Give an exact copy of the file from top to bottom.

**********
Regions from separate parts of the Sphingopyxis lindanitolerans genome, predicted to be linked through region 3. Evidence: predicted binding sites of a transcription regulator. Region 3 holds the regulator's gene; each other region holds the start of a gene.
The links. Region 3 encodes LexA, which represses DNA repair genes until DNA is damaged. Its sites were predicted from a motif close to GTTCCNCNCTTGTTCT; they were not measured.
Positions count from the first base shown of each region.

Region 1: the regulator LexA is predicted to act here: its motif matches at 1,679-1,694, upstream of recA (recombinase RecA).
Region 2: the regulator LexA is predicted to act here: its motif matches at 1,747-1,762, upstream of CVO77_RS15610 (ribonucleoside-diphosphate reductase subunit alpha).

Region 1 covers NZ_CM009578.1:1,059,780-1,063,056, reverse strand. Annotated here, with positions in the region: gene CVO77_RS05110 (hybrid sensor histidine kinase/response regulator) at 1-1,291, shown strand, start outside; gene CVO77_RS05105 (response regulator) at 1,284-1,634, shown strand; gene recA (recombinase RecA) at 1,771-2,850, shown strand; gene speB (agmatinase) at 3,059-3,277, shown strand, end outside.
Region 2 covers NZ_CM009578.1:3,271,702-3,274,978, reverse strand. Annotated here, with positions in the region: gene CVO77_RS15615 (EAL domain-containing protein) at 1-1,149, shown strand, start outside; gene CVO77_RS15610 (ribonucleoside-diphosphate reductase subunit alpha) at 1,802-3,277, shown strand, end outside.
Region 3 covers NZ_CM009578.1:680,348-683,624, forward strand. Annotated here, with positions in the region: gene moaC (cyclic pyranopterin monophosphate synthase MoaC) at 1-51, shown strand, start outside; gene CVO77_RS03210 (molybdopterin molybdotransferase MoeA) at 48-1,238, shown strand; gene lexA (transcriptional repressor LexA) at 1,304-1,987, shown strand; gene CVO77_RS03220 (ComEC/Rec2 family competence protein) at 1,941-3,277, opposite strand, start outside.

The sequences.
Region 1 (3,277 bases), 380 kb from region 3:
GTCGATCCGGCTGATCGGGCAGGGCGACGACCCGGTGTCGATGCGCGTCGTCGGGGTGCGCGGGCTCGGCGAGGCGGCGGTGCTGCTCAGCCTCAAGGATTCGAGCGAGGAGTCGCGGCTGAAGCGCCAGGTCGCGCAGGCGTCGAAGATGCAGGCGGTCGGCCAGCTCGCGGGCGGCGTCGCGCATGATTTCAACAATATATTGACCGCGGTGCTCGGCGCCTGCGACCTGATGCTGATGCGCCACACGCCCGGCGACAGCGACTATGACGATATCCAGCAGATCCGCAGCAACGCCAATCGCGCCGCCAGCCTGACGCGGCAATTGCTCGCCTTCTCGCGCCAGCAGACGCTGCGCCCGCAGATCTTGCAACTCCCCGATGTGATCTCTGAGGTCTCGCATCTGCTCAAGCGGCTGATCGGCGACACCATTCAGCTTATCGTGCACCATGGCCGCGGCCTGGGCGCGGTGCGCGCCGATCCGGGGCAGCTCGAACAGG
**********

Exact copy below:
Regions from separate parts of the Sphingopyxis lindanitolerans genome, predicted to be linked through region 3. Evidence: predicted binding sites of a transcription regulator. Region 3 holds the regulator's gene; each other region holds the start of a gene.
The links. Region 3 encodes LexA, which represses DNA repair genes until DNA is damaged. Its sites were predicted from a motif close to GTTCCNCNCTTGTTCT; they were not measured.
Positions count from the first base shown of each region.

Region 1: the regulator LexA is predicted to act here: its motif matches at 1,679-1,694, upstream of recA (recombinase RecA).
Region 2: the regulator LexA is predicted to act here: its motif matches at 1,747-1,762, upstream of CVO77_RS15610 (ribonucleoside-diphosphate reductase subunit alpha).

Region 1 covers NZ_CM009578.1:1,059,780-1,063,056, reverse strand. Annotated here, with positions in the region: gene CVO77_RS05110 (hybrid sensor histidine kinase/response regulator) at 1-1,291, shown strand, start outside; gene CVO77_RS05105 (response regulator) at 1,284-1,634, shown strand; gene recA (recombinase RecA) at 1,771-2,850, shown strand; gene speB (agmatinase) at 3,059-3,277, shown strand, end outside.
Region 2 covers NZ_CM009578.1:3,271,702-3,274,978, reverse strand. Annotated here, with positions in the region: gene CVO77_RS15615 (EAL domain-containing protein) at 1-1,149, shown strand, start outside; gene CVO77_RS15610 (ribonucleoside-diphosphate reductase subunit alpha) at 1,802-3,277, shown strand, end outside.
Region 3 covers NZ_CM009578.1:680,348-683,624, forward strand. Annotated here, with positions in the region: gene moaC (cyclic pyranopterin monophosphate synthase MoaC) at 1-51, shown strand, start outside; gene CVO77_RS03210 (molybdopterin molybdotransferase MoeA) at 48-1,238, shown strand; gene lexA (transcriptional repressor LexA) at 1,304-1,987, shown strand; gene CVO77_RS03220 (ComEC/Rec2 family competence protein) at 1,941-3,277, opposite strand, start outside.

The sequences.
Region 1 (3,277 bases), 380 kb from region 3:
GTCGATCCGGCTGATCGGGCAGGGCGACGACCCGGTGTCGATGCGCGTCGTCGGGGTGCGCGGGCTCGGCGAGGCGGCGGTGCTGCTCAGCCTCAAGGATTCGAGCGAGGAGTCGCGGCTGAAGCGCCAGGTCGCGCAGGCGTCGAAGATGCAGGCGGTCGGCCAGCTCGCGGGCGGCGTCGCGCATGATTTCAACAATATATTGACCGCGGTGCTCGGCGCCTGCGACCTGATGCTGATGCGCCACACGCCCGGCGACAGCGACTATGACGATATCCAGCAGATCCGCAGCAACGCCAATCGCGCCGCCAGCCTGACGCGGCAATTGCTCGCCTTCTCGCGCCAGCAGACGCTGCGCCCGCAGATCTTGCAACTCCCCGATGTGATCTCTGAGGTCTCGCATCTGCTCAAGCGGCTGATCGGCGACACCATTCAGCTTATCGTGCACCATGGCCGCGGCCTGGGCGCGGTGCGCGCCGATCCGGGGCAGCTCGAACAGG